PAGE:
An alternative way to find out the value of a small inductor
If you need to measure the Inductance (L) of an unmarked inductor, the LCR meter is the obvious method. For some reasons (I found out much later why!) my LCR meter refused to cooperate that day. It was displaying unstable and unreliable values. When I tried with a few branded inductors (color coded or marked) the values measured were all wrong.
I wanted the job done; therefore I decided to find an alternative way. The idea was to use the resonance of a LC circuit, connecting a capacitor in parallel with the inductor to be measured. If I could find out the resonant frequency I would be able to calculate the inductance. Here is the test circuit:
I used a 1 kΩ Resistor, a 0.01 µF capacitor, a simple function generator and my trusted USB oscilloscope. The function generator is connected between A and B and set for sine wave. The channel 1 of the oscilloscope (Green) is connected between A and B to measure V1, and the channel 2 of the oscilloscope (Yellow) between A and C to measure V2. Here are the settings:
Now observe what happens when we slowly increase the frequency. At first V2 (Yellow) is smaller than V1 (Green). Then suddenly V2 starts to increase, to reach a maximum and then decreases. The resonant frequency is when V2 is at its maximum.
Before the resonance, V2 (Yellow) is smaller than V1 (Green). Please note that V2 is also shifted to the left compared to V1.
At the resonant frequency, V2 is nearly equal to V1 and there is no phase shift.
After the resonance, V2 is decreasing and is now shifted to the right.
The resonant frequency, for this particular LC parallel circuit, is 36.76 KHz, as indicated by the oscilloscope.
Now we need to do some numbers crunching, not so hard though! First let’s remind a few AC circuit principles:
– The resonance is achieved when the Inductor’s reactance (XL) is equal to the Capacitor’s reactance (XC). Hence, for this particular LC circuit, at 36.76 kHz:
Note: If you dig into theory books (or Google!) you will find out that XL = – XC but, for our purpose, we can ignore the minus sign…
– At the resonant frequency, the AC resistance (Impedance) of the LC parallel circuit is very high. This is why V2 is nearly equal to V1 since the voltage drop into the 1K resistor is very low (because the current is very low). The circuit is purely resistive at this frequency; this is why there is no phase shift.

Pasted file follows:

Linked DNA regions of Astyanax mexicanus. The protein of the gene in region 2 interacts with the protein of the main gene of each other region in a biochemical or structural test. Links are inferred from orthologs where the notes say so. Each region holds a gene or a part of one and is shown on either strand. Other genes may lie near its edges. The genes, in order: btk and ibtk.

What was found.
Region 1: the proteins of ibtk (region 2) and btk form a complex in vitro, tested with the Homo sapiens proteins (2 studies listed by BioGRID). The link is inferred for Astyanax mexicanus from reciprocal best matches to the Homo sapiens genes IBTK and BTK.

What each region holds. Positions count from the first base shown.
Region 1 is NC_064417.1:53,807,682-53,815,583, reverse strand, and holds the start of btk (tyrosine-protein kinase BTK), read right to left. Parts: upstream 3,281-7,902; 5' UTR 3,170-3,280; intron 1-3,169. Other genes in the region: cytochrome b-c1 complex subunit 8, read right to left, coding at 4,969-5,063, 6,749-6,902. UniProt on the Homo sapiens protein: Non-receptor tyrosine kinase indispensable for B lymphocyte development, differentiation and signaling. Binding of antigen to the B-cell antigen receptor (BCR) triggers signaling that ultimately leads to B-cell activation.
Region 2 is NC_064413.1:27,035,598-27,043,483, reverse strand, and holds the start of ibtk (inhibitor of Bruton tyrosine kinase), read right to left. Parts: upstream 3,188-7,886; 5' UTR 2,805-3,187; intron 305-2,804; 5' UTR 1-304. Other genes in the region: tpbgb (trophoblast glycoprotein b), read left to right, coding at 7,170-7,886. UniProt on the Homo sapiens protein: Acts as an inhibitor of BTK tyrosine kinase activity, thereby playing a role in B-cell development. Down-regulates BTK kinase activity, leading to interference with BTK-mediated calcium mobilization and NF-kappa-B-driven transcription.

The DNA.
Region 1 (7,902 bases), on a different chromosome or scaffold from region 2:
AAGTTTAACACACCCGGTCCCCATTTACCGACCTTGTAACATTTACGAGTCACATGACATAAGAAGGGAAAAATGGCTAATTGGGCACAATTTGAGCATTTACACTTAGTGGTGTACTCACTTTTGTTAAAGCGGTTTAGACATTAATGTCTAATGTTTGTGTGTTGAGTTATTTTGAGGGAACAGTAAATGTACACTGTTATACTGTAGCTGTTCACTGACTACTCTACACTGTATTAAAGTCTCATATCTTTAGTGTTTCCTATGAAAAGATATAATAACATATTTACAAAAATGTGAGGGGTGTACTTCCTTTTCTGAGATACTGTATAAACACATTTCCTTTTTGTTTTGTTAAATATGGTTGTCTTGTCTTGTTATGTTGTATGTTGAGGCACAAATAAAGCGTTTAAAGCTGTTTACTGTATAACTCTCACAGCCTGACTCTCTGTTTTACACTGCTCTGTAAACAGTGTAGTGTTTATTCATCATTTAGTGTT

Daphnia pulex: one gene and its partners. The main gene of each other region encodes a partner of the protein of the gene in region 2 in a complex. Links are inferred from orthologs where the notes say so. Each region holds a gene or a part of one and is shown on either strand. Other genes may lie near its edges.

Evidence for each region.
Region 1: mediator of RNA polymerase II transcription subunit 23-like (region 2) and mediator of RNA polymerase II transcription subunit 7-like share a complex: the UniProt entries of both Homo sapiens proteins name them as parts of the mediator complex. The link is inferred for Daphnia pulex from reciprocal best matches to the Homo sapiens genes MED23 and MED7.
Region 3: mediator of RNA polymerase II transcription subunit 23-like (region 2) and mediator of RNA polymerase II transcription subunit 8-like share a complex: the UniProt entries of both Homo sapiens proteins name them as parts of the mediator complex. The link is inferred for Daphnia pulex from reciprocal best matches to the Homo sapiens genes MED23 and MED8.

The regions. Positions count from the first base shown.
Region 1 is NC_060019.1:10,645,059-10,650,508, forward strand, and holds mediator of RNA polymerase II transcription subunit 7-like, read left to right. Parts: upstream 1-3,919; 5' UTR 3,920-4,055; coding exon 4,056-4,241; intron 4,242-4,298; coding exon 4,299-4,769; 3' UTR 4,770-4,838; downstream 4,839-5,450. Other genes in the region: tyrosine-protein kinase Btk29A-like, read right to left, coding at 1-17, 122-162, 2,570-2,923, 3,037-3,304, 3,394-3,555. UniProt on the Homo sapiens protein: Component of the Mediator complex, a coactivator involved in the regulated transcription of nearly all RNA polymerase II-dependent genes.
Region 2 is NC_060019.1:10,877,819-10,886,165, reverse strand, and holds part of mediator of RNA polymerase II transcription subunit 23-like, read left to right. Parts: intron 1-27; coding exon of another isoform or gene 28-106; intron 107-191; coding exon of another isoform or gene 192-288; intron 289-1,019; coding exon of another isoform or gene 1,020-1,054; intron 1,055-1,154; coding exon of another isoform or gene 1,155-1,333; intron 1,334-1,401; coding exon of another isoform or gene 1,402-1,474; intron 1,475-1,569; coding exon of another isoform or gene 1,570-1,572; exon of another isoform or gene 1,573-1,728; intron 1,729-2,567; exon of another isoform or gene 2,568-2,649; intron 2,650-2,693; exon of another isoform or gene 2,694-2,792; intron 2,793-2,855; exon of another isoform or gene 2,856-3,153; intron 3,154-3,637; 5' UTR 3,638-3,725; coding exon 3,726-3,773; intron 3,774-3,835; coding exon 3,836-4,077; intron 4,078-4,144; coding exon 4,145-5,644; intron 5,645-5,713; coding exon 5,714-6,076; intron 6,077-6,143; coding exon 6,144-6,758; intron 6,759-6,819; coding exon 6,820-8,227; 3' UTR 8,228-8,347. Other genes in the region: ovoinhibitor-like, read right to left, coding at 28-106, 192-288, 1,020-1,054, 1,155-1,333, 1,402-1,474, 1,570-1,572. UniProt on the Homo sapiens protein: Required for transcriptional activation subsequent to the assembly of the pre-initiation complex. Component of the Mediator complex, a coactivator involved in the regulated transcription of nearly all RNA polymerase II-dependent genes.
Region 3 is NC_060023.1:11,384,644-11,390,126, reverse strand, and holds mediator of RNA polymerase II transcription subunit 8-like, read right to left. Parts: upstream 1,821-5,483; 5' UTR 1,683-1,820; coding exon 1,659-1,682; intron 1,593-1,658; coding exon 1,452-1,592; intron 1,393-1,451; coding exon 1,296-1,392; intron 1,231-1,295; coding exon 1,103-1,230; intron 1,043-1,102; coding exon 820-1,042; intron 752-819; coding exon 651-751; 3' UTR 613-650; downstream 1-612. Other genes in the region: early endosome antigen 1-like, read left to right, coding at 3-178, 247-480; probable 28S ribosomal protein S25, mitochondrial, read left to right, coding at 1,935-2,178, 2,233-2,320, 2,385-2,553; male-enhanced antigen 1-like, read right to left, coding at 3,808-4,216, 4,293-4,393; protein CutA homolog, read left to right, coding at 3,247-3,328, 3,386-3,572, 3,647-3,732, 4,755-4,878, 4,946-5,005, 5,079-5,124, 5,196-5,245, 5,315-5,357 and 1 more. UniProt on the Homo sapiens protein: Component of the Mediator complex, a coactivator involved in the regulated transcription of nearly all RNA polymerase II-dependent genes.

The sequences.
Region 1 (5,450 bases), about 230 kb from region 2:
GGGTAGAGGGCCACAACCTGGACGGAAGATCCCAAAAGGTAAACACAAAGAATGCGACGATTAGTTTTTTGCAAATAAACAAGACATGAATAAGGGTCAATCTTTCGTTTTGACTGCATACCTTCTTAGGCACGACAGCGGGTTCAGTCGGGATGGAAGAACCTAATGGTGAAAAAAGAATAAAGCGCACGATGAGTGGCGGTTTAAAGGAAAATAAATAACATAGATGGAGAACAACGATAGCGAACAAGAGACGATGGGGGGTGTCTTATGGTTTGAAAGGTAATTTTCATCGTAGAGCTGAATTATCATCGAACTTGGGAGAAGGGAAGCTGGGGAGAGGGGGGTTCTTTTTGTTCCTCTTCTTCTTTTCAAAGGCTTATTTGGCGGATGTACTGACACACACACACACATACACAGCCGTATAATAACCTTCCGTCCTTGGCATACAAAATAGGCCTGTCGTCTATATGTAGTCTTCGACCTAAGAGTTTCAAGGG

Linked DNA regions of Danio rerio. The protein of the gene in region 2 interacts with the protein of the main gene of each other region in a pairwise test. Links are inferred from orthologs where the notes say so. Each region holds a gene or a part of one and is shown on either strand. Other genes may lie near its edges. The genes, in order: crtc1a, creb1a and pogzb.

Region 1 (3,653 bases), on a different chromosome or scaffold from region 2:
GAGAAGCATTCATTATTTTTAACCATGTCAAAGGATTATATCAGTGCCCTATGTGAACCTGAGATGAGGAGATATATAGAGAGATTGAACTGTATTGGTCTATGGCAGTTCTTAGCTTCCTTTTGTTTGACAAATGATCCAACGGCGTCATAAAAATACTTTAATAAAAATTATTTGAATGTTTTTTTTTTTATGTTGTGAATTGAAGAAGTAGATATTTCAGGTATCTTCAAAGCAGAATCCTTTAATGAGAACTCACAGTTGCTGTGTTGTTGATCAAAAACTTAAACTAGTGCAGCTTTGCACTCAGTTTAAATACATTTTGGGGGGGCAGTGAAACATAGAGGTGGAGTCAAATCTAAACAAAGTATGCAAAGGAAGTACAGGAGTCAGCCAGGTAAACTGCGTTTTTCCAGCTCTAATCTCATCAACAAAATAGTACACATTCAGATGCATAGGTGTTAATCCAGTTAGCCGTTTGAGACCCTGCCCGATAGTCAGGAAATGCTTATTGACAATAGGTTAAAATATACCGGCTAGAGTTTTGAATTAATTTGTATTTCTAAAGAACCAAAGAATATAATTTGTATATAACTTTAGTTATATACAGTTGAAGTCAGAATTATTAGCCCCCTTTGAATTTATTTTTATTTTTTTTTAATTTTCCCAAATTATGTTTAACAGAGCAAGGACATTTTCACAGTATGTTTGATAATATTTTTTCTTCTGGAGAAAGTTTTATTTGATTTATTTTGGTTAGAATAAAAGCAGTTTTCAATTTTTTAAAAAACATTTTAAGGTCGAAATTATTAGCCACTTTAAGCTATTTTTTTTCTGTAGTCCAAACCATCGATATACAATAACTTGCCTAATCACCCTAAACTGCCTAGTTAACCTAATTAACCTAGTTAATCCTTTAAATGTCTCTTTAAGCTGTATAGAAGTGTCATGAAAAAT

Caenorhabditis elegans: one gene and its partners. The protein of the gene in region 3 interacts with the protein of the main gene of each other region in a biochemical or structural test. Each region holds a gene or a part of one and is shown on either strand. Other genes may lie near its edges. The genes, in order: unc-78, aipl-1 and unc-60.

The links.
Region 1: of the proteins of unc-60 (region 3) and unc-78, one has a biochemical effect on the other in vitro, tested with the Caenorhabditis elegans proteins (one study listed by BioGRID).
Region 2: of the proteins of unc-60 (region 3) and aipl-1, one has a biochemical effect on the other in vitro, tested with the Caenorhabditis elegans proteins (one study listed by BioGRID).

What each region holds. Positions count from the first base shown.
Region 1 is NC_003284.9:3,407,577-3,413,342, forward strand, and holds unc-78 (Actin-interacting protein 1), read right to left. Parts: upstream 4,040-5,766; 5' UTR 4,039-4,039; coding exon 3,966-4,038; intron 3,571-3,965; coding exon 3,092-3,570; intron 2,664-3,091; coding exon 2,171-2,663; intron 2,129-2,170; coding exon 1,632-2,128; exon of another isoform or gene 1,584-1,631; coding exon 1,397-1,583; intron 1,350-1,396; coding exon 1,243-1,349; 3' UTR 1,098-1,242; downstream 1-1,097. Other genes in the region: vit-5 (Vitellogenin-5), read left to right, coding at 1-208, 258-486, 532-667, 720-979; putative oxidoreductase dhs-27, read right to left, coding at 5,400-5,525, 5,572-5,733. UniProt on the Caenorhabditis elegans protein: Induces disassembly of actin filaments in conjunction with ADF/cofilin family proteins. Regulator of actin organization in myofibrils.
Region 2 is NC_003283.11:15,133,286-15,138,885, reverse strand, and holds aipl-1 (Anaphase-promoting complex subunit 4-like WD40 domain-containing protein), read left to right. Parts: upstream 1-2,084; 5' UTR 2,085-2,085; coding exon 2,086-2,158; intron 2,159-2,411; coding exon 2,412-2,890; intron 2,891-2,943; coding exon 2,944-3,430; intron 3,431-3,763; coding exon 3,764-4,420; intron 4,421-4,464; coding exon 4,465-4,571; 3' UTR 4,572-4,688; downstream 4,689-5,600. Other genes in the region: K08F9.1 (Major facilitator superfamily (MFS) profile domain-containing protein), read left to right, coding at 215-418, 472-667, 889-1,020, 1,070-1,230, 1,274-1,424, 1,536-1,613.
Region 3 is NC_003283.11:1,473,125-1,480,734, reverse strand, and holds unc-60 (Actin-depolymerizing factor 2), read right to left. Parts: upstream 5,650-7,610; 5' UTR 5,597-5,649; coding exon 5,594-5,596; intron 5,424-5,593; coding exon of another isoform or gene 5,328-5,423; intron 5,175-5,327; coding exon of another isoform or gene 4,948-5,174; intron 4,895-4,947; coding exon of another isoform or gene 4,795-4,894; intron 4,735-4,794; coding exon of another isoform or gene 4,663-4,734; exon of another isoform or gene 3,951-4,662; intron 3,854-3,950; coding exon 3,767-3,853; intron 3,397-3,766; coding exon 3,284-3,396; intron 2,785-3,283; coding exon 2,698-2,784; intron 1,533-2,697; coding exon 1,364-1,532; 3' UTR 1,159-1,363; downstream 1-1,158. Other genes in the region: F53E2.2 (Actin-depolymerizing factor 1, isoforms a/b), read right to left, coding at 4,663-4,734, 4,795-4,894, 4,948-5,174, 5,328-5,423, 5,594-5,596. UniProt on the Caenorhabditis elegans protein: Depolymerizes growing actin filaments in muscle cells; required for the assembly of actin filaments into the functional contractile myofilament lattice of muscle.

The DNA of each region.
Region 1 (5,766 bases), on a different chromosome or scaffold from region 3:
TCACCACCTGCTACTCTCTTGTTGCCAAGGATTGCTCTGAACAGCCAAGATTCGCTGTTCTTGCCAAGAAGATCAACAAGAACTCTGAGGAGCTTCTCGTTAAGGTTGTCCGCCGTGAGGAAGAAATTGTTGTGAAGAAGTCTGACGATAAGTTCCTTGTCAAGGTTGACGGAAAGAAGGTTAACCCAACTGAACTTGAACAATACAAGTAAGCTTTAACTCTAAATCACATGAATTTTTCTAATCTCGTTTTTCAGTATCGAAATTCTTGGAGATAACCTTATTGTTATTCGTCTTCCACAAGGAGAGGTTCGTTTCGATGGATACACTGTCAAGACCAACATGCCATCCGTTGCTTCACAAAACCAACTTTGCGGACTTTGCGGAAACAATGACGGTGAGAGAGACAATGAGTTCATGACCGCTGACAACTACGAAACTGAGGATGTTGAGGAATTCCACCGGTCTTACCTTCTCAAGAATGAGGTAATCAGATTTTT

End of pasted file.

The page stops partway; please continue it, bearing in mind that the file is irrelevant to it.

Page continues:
Note: V1 is also increasing and reaching a maximum because of the relatively high output resistance of my function generator. This will depend on the model of function generator you are using.
(I know it looks a bit tough, but look at the spreadsheet simplification below!)
Bingo! The accuracy of the measurement depends on the accuracy of the capacitor. The capacitor used for this experiment is rated 5% (2A103J). We are within the range!
I tried this method with various small inductors, from 100 µH until 100 mH, it worked fine. To make it easier I entered the formulas in a spreadsheet, so I just type the frequency into the corresponding cell (B3) for each measurement to get the result immediately. Here is a screen dump of the spreadsheet, where I included the formulas for each cell:
For some inductors I had to choose another value for the capacitor in order to bring the resonance to the middle of one of the frequency range of the function generator. Indeed, if the resonant frequency falls between two ranges of the generator (or close to the end of a range) it is difficult to see where the maximum of V2 is. Using the spreadsheet it is just a matter of entering the new capacitor value into the corresponding cell (B6).
If it might look a bit complicated (of course the LCR meter is much easier, when it works!) it is a nice classroom exercise to illustrate and understand the resonance of a parallel circuit.
This article was contributed by Gerald Musy from Penang, Malaysia
You may check his other articles at:
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